About 40 people gathered on a grassy North Philadelphia field Saturday morning to celebrate a new state historical marker honoring the spot where, on Sept. 3, 1869, civil rights activist Octavius V. Catto captained the all-black Pythians baseball team in the country's first recorded interracial game.
The Pythians lost to the all-white Olympics. But the fact that the game was played shortly after the Civil War spoke to progress being made.
The Jefferson Street Ballparks, on Jefferson Street near 26th, now home to the baseball fields, playground, and basketball courts of the Athletic Recreation Center, served as the practice grounds for the Olympics and another all-white team, the Athletics, in the late 19th century.
Matt Albertson, 28, of Havertown, a baseball history buff who made the nomination to the Pennsylvania Historical and Museum Commission for the marker, told the seated and standing crowd before the unveiling: "This site was host to monumental baseball events, which both pressed for cultural change and ushered in the modern era of professional sports in America."
The new cast aluminum marker is one of more than 2,000 in Pennsylvania commemorating a part of the state's history.
"Pythian captain Octavius Catto, to whom a brand-new statue was dedicated at City Hall this past Tuesday, used baseball — among other things — as a vehicle for social change," Albertson said. "They challenged the established racial hierarchy immediately following the Civil War and proved that baseball was no longer a game for moneyed elites, but was also for the common man and free African Americans."
The Jefferson ballpark was also where the first major-league baseball game — a National League game between the Athletics in Philadelphia and the Boston Red Caps — was played on April 22, 1876. The Boston team won.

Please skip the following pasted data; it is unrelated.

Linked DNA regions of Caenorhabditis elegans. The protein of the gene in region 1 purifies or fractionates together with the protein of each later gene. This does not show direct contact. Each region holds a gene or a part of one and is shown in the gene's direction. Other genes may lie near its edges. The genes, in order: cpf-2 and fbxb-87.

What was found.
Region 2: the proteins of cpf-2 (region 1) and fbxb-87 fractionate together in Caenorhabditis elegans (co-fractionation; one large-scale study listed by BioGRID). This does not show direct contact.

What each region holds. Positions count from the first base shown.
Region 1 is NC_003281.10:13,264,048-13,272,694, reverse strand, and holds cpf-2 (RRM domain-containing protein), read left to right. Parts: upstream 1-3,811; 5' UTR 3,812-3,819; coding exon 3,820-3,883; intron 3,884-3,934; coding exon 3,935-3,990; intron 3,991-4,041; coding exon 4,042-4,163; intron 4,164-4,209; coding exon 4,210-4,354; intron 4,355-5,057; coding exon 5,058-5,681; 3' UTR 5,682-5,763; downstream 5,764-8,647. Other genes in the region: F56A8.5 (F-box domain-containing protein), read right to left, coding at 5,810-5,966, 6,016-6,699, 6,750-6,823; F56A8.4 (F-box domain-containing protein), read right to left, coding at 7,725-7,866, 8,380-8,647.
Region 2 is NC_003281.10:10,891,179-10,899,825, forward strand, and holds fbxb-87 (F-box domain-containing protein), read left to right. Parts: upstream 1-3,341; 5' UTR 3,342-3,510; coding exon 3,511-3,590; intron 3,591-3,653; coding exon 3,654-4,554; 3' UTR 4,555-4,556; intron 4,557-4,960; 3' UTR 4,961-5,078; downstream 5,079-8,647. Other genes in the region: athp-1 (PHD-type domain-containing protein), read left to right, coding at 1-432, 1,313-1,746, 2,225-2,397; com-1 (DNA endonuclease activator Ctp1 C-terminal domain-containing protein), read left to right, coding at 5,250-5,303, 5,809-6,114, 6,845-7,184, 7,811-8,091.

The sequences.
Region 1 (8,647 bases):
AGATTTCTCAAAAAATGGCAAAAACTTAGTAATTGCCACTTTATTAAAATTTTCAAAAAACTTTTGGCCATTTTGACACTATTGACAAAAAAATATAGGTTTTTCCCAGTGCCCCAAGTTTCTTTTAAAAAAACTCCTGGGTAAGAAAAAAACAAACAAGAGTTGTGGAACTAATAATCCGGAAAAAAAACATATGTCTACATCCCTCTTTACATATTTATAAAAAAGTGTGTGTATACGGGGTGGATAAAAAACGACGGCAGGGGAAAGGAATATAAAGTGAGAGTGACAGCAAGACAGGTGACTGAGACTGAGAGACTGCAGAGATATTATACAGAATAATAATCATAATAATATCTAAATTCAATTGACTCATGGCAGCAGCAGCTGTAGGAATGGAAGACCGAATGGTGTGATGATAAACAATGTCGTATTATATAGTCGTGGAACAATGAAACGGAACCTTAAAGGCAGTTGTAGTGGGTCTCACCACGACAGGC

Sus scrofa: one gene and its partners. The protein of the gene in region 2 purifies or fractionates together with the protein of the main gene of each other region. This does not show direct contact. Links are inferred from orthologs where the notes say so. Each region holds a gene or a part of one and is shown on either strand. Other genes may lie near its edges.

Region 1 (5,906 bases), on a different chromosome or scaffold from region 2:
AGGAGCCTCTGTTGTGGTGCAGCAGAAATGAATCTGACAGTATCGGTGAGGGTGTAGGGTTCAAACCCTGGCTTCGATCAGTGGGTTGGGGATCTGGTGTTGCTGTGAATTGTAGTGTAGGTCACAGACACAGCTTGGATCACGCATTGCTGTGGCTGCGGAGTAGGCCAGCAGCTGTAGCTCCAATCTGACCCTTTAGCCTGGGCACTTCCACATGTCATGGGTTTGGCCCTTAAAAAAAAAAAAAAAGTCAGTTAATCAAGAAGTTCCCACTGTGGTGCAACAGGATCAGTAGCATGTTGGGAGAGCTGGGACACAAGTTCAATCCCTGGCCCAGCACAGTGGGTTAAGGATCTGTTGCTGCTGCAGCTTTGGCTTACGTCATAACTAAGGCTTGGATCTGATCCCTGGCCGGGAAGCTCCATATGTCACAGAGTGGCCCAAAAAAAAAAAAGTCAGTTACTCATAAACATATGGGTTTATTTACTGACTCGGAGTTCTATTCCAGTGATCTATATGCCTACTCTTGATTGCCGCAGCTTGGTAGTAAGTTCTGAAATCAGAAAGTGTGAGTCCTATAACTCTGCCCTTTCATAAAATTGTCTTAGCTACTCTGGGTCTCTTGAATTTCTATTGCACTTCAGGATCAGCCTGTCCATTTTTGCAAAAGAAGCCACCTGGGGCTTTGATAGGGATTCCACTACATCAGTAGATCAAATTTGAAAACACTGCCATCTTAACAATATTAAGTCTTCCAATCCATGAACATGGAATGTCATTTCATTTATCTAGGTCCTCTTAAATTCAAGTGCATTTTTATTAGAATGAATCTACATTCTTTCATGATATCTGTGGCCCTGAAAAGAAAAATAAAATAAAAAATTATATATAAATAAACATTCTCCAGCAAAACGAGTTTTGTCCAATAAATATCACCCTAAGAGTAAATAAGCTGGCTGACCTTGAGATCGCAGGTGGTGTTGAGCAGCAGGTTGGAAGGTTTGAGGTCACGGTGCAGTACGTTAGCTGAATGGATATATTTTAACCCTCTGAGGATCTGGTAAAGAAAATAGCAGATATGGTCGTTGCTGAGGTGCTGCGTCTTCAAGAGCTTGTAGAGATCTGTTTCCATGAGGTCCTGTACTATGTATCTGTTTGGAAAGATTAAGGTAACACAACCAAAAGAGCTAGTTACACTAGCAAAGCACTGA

Rob Holiday, who oversees amateur scouting for the Phillies, told those in attendance that he hadn't been aware of the Jefferson Street Ballparks until Albertson told him about the site. He called the grounds a "mecca of baseball for all time."
The Athletic Base Ball Club was revived in Philadelphia in 2009, with the formation of a vintage team that competes with others in the Mid-Atlantic region. They use rules from 1864 and bats, balls, bases, and uniforms fashioned to resemble the originals.
Albertson is a member of the vintage baseball club. So is Dan Gordon, president of the club, who was one of five team members who showed up at Saturday's marker-dedication ceremony in the team's wool uniforms — white shirts with a Gothic letter "A" shield in front, blue pants, and a white cap with a five-pointed blue star on top.
"Baseball brings communities together," Gordon told those gathered for the celebration, noting the club consists of musicians, artists, politicians, educators, and community organizers.
Gordon explained after the unveiling that the Olympics team was considered the oldest recognized ball club in the nation. But, at the time of its founding in the early 1830s, the team played town ball, which differed from baseball. By the time the Olympics played on the Jefferson Street Ballparks in the late 1800s, the game had evolved and the Olympics were then playing baseball, Gordon said.
Also in attendance Saturday were Seamus Kearney and Dick Rosen, cochairs of the Connie Mack Chapter of the Society for American Baseball Research, who supported the campaign for the marker. "This is a story about American culture where baseball first began," Kearney told the crowd.